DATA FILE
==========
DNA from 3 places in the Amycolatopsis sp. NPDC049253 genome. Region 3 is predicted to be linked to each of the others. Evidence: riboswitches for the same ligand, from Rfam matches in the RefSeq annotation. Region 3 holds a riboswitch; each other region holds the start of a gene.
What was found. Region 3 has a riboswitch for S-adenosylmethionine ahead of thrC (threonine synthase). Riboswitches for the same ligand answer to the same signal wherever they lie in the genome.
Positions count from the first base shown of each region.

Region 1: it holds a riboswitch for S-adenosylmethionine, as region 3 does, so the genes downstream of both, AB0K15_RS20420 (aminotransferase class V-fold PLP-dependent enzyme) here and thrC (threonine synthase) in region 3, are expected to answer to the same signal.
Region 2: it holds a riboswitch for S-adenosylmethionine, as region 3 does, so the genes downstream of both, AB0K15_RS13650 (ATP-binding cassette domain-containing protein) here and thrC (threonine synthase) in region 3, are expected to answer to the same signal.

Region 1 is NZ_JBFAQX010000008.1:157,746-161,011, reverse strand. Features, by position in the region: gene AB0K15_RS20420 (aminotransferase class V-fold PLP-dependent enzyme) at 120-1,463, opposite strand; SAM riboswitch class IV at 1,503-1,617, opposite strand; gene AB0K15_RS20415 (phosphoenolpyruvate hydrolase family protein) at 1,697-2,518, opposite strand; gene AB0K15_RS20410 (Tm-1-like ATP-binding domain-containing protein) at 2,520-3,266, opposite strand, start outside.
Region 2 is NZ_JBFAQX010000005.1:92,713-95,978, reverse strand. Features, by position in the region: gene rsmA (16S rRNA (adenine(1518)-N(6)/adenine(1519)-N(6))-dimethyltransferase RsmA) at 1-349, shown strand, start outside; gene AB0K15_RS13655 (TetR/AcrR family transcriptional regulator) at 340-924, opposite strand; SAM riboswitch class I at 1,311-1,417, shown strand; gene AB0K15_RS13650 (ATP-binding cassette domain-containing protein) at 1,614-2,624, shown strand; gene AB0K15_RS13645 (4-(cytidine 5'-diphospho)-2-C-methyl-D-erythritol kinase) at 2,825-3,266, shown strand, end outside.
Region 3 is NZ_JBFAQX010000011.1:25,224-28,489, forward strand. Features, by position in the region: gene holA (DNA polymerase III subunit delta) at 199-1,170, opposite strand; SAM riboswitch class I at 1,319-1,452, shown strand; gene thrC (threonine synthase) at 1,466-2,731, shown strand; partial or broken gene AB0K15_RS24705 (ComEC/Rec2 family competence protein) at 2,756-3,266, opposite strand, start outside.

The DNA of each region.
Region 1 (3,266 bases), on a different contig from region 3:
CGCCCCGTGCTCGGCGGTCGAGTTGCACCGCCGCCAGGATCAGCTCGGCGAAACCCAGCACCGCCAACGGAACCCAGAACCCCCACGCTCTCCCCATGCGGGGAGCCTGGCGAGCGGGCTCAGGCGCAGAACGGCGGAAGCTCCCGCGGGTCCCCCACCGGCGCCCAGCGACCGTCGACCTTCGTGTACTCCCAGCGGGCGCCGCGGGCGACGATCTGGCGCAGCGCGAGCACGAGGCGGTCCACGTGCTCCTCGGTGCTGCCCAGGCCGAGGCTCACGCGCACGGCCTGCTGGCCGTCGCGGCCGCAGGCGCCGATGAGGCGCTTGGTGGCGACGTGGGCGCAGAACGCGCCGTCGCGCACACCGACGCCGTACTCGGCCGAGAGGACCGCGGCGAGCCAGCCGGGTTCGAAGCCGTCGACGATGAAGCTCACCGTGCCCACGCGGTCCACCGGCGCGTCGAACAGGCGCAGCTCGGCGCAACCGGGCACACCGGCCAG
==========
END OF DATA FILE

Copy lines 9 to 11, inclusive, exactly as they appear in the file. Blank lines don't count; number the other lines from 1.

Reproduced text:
The DNA of each region.
Region 1 (3,266 bases), on a different contig from region 3:
CGCCCCGTGCTCGGCGGTCGAGTTGCACCGCCGCCAGGATCAGCTCGGCGAAACCCAGCACCGCCAACGGAACCCAGAACCCCCACGCTCTCCCCATGCGGGGAGCCTGGCGAGCGGGCTCAGGCGCAGAACGGCGGAAGCTCCCGCGGGTCCCCCACCGGCGCCCAGCGACCGTCGACCTTCGTGTACTCCCAGCGGGCGCCGCGGGCGACGATCTGGCGCAGCGCGAGCACGAGGCGGTCCACGTGCTCCTCGGTGCTGCCCAGGCCGAGGCTCACGCGCACGGCCTGCTGGCCGTCGCGGCCGCAGGCGCCGATGAGGCGCTTGGTGGCGACGTGGGCGCAGAACGCGCCGTCGCGCACACCGACGCCGTACTCGGCCGAGAGGACCGCGGCGAGCCAGCCGGGTTCGAAGCCGTCGACGATGAAGCTCACCGTGCCCACGCGGTCCACCGGCGCGTCGAACAGGCGCAGCTCGGCGCAACCGGGCACACCGGCCAG